As my husband and I started teaching junior high Sunday School, we discovered an increasing number of parents with children with various disabilities (physical, social-emotional, mental, and educational) within our congregation. As a church body, we were clearly doing something to create an environment of compassion because these families would stay! A few of them had run through several churches before they came to us, having had negative, hurtful experiences and feeling great shame and embarrassment about how their children were handled. Some had to stay with their children almost every week in those churches because nobody was equipped to manage children with disabilities. Church became another place where they could not count on rest, relief or spiritual nourishment; they felt they needed to be their child’s aide during the Sunday School hour because nobody else was doing it.
Seeing the great need as well as the positive experience these families were having in our church, I started to consider starting a focus/support group but wondered what it might look like?
How on earth would we do this? Would anyone come? Are the needs so great we can’t meet them? Can we be honest about what we are/are not offering? How do we nurture and minister while acknowledging our own limitations? Where should we stretch ourselves? What is reasonable to offer, and how do we protect hearts from more disappointment?
I felt strongly that, whatever we did, we needed to clearly define our offering from the very beginning. These families had already absorbed plenty of hurt and I didn’t want to promise anything that wasn’t within the scope of what we were able to do.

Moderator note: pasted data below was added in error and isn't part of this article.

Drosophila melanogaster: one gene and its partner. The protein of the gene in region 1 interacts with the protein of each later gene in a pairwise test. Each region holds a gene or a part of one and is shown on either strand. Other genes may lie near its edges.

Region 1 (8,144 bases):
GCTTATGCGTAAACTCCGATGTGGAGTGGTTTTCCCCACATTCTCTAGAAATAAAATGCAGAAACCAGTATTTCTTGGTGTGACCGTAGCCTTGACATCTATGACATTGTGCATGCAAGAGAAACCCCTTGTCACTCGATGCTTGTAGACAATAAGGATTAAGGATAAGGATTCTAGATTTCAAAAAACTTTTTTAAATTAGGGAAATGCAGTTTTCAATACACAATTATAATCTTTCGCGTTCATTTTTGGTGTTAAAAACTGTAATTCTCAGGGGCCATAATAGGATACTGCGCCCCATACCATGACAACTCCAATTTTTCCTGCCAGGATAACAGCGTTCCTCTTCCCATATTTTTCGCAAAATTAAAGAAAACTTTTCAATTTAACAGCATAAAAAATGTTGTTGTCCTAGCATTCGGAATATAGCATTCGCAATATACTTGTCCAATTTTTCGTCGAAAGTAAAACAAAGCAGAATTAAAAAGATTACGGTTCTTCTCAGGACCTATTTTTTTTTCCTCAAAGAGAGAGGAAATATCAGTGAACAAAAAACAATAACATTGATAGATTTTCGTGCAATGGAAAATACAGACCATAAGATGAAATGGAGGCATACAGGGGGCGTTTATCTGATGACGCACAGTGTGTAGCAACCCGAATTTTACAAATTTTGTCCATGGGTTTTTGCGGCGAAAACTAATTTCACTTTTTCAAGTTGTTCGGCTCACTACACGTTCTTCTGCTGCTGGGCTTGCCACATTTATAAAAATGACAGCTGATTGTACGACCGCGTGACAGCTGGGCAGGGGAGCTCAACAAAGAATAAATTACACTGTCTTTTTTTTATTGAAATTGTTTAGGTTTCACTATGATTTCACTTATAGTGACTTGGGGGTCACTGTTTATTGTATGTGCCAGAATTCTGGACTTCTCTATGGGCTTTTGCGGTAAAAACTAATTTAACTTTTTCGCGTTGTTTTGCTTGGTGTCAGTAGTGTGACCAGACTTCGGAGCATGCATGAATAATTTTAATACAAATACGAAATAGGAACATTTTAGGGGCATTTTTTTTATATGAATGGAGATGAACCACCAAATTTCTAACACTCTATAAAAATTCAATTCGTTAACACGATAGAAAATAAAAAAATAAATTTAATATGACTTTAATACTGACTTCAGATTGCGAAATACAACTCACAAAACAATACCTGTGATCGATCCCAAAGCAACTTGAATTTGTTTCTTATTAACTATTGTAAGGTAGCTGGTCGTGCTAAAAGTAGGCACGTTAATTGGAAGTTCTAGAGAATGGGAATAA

In the meantime, I attended a monthly support group in my town for parents of children with mental health challenges. I observed the way it was run: part speaker/topic and sometimes just a question-and-answer, support group-style. Parents could come unburden themselves and receive not only a listening ear and a hug, but other parents walking similar paths could encourage each other, share resources, and network outside the group.
When I discovered Key Ministry and Church4EveryChild, I read every article I could. The mission here coincided beautifully with all of the questions inside my head. I prayed for close to a year and approached my children’s ministry team and pastor. Not only were they supportive, but they expressed they had long been sensing this need but weren’t sure where to go with it. The heart was already there.